* Britain offers more help in hunt for girls
* At least four soldiers killed in Boko Haram ambush
* France security summit to discuss Boko Haram (Adds quotes, details on ambush)
By Isaac Abrak
MAIDUGURI, Nigeria, May 14 (Reuters) - Nigeria's president has rejected an offer from Islamist rebel group Boko Haram to exchange schoolgirls it abducted for imprisoned militants, but the government is open to broader talks with the rebels, a visiting British minister said.
President Goodluck Jonathan is under pressure to crush the rebels who have killed thousands in their campaign for an Islamist state and to free the girls whose abduction a month ago has sparked global outrage.
Government officials initially said they were exploring all options with respect to the swap proposal and later said they were willing to negotiate with Boko Haram without specifying whether any putative talks might include an exchange for the girls.
Jonathan further refined that position on Wednesday during talks with Britain's Minister for Africa Mark Simmonds.
"He (Jonathan) made it very clear that there would be no negotiations with Boko Haram that involved a swap of abducted schoolgirls for prisoners," Simmonds told reporters after meeting Jonathan.
"What he also made very clear to me was that he wanted his government to continue a dialog to make sure a solution could be found and that security and stability could return to northern Nigeria for the medium and the long term," he added.
Rebels stormed a school in the northeastern village of Chibok a month ago and seized 276 girls who were taking exams. Some have escaped, but about 200 remain missing. On Monday, Boko Haram leader Abubakar Shekau released a video showing some of the girls in captivity and offered the swap.
The abductions have triggered a social media campaign under the Twitter hashtag #BringBackOurGirls and the United States, Britain, France and Israel have offered help or sent experts to Nigeria to assist the effort.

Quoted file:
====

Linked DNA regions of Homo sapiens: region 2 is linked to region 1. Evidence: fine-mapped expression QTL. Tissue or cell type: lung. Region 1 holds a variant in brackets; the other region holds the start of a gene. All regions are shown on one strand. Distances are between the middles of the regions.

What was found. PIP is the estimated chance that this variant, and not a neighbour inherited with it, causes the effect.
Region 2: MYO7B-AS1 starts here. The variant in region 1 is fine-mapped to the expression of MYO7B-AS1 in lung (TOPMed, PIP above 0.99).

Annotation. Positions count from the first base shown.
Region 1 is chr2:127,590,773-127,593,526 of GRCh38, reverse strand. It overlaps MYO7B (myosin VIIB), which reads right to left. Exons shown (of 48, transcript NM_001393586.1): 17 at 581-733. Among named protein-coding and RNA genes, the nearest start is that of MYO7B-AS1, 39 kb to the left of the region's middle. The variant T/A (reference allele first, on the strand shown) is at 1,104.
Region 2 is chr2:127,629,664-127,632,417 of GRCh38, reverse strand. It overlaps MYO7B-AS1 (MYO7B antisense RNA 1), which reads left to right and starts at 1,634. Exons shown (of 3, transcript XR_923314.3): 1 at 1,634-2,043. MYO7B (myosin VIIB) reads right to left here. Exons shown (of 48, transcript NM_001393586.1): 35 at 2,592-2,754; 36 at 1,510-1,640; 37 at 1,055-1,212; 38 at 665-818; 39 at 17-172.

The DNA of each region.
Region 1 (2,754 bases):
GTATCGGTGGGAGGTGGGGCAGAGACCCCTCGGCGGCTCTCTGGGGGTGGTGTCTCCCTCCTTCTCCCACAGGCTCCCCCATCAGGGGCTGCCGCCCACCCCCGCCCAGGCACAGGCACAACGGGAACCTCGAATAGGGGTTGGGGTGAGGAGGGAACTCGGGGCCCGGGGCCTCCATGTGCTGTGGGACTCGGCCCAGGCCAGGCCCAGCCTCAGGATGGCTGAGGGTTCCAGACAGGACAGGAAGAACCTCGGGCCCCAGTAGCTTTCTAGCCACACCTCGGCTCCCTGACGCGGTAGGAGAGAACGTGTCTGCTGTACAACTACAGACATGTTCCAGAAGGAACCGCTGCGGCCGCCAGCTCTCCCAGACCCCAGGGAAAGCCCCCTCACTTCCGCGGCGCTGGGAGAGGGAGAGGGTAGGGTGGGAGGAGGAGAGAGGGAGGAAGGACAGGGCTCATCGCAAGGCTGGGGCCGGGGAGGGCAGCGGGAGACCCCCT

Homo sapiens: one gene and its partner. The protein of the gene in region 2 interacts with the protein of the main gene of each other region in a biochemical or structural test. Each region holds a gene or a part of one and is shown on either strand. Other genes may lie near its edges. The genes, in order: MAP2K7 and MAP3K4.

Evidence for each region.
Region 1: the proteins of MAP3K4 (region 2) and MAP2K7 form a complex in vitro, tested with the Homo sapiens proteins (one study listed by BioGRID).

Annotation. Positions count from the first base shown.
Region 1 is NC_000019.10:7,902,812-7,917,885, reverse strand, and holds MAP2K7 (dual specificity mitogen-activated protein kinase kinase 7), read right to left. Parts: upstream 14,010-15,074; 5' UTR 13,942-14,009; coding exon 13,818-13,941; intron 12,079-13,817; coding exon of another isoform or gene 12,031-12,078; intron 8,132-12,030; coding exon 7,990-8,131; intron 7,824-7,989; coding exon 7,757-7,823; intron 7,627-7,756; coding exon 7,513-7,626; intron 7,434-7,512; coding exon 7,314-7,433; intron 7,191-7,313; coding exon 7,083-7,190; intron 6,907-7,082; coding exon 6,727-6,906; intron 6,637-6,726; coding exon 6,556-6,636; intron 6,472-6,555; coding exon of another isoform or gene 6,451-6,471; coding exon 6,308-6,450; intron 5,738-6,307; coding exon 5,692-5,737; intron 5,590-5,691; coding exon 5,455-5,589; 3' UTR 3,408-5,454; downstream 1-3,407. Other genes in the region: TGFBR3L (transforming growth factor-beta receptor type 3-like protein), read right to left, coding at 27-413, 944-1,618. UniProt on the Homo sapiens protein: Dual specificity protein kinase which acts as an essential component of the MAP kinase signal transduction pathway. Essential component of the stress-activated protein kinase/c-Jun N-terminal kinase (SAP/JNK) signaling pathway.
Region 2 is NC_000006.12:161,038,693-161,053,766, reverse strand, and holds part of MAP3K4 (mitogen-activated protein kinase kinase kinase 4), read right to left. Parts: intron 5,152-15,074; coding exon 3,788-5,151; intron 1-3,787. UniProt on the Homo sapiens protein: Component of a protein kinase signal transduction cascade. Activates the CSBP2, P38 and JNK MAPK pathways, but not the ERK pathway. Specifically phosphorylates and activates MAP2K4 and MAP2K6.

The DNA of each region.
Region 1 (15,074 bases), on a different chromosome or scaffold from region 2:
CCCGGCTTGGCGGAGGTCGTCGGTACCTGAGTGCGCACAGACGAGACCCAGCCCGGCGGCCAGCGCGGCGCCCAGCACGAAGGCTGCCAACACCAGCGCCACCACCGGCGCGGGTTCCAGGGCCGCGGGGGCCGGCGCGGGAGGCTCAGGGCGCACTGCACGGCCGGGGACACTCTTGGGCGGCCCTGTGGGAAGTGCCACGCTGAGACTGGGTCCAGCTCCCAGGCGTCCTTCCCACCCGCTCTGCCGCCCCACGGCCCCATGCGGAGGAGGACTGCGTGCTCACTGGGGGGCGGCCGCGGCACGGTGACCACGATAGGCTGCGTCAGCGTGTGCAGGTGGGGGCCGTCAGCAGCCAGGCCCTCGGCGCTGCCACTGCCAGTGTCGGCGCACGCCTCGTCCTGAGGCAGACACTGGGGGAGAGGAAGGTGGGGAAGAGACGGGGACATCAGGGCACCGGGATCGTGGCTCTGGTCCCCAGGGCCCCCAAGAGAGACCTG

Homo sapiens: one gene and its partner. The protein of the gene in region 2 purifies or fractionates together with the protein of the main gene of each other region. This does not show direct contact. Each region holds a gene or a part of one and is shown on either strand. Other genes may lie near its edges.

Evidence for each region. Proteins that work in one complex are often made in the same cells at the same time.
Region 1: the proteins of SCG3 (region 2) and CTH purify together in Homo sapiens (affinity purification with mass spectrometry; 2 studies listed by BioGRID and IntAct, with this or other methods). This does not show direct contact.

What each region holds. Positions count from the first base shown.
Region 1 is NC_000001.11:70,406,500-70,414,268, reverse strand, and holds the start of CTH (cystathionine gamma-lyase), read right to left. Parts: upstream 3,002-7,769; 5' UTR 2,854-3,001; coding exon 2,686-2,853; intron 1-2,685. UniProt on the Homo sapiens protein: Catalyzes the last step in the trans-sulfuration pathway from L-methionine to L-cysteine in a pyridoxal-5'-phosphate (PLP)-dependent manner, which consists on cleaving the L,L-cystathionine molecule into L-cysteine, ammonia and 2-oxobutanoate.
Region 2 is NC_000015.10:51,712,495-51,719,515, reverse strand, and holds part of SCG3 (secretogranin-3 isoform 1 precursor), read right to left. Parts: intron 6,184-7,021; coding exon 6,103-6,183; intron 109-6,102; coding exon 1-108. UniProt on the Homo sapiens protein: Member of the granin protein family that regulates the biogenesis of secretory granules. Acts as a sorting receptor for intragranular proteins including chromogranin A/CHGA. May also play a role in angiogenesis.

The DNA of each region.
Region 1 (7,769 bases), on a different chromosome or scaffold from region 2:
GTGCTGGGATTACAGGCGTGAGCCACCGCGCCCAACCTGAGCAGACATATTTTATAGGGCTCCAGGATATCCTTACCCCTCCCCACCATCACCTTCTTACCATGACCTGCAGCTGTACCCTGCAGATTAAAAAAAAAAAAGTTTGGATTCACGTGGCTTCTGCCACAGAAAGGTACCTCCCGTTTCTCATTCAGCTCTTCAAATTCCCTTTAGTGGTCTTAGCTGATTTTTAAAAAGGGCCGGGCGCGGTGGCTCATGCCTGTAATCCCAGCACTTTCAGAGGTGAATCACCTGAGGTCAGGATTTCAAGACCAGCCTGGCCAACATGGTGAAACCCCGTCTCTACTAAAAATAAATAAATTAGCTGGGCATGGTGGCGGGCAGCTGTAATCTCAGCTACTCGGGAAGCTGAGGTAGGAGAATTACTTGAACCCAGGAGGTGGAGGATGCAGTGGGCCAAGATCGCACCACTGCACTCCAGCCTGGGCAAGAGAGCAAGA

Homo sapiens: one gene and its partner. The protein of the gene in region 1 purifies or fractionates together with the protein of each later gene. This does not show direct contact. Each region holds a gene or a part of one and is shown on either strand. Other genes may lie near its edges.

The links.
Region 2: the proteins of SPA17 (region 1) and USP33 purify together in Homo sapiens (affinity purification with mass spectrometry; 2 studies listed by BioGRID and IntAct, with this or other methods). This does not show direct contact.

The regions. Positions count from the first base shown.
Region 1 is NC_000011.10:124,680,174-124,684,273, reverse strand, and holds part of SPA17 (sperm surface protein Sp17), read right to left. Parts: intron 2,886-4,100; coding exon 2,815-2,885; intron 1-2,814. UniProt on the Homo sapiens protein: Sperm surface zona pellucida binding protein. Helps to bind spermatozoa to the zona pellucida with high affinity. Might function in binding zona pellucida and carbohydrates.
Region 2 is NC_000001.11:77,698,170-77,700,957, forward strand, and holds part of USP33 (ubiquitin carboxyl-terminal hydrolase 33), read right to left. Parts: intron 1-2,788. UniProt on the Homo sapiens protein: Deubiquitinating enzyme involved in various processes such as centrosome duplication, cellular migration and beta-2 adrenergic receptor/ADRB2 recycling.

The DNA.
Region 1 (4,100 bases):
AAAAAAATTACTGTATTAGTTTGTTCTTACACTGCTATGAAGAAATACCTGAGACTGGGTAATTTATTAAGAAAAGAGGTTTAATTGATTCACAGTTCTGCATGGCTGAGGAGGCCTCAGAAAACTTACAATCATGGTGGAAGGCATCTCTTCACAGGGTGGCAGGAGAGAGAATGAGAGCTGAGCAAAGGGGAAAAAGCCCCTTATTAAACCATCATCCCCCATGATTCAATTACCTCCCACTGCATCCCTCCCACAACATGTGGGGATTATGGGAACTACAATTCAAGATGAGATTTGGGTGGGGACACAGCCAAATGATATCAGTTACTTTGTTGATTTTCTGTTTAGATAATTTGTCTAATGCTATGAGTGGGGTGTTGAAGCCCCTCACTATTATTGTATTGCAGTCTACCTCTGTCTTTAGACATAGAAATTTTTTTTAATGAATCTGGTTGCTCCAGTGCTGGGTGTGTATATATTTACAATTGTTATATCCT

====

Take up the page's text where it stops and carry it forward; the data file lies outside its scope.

Britain has offered a Sentinel surveillance plane, a team embedded at Nigerian military headquarters, a team embedded with international groups analyzing intelligence from the hunt and more funding for a Safe Schools Initiative, Simmonds said.
"The offer has been accepted by President Jonathan ... so we are working on the detail of that and how we might facilitate a quick implementation," Simmonds said.
Boko Haram killed at least four soldiers in an ambush on Tuesday near the village where the girls were abducted. The clash highlights the obstacles facing an international hunt for the girls that is gathering pace as well as the willingness of the rebels to confront the Nigerian army.
The soldiers were killed in a night ambush outside the northeastern city of Maiduguri and several insurgents also died in the firefight, according to a statement on Wednesday from Defense Headquarters.
"Troops on patrol around Chibok were ambushed by insurgents yesterday. Troops engaged the insurgents in a fierce combat and extricated themselves from the ambush killing several insurgents. Four soldiers, however, lost their lives during the ambush," said a statement from Defense Headquarters.
"On evacuation of the remains of the fallen troops, the General Officer Commanding addressed the troops who registered their anger about the incident by firing into the air. The situation has since been brought under control," it said.
Soldiers interviewed by Reuters said the ambush happened after a commanding officer instructed his unit to return to Maiduguri in the evening, something the troops were unwilling to do on the grounds it might expose them to attack.
In interviews, they gave differing numbers of those killed, but all exceeded the four stated by Defense Headquarters. One account said six died while another said 12 had been killed.
Publicity over the abductions has cast a harsh spotlight on Nigerian military efforts to secure the girls' release and quash the insurgency and also opened an avenue for diplomatic and security cooperation.
France is due to hold a security summit in Paris on Saturday with Jonathan, leaders from neighbors Benin, Cameroon, Chad and Niger and other African countries, as well as representatives from the United States and Britain.
Jonathan said he welcomed the summit, which will discuss how to intensify collaboration against Boko Haram and other radical groups.
"If we all collaborate more, it will easier to eradicate Boko Haram and terrorism," he said in a statement.
Defense chiefs from the Economic Community of West African States also met in the Ghanaian capital Accra on Wednesday to discuss regional action on Boko Haram. (Additional reporting by Lanre Ola in Maiduguri, Kwasi Kpodo in Accra and Felix Onuah in Abuja, writing by Matthew Mpoke Bigg; editing by Bate Felix and G Crosse)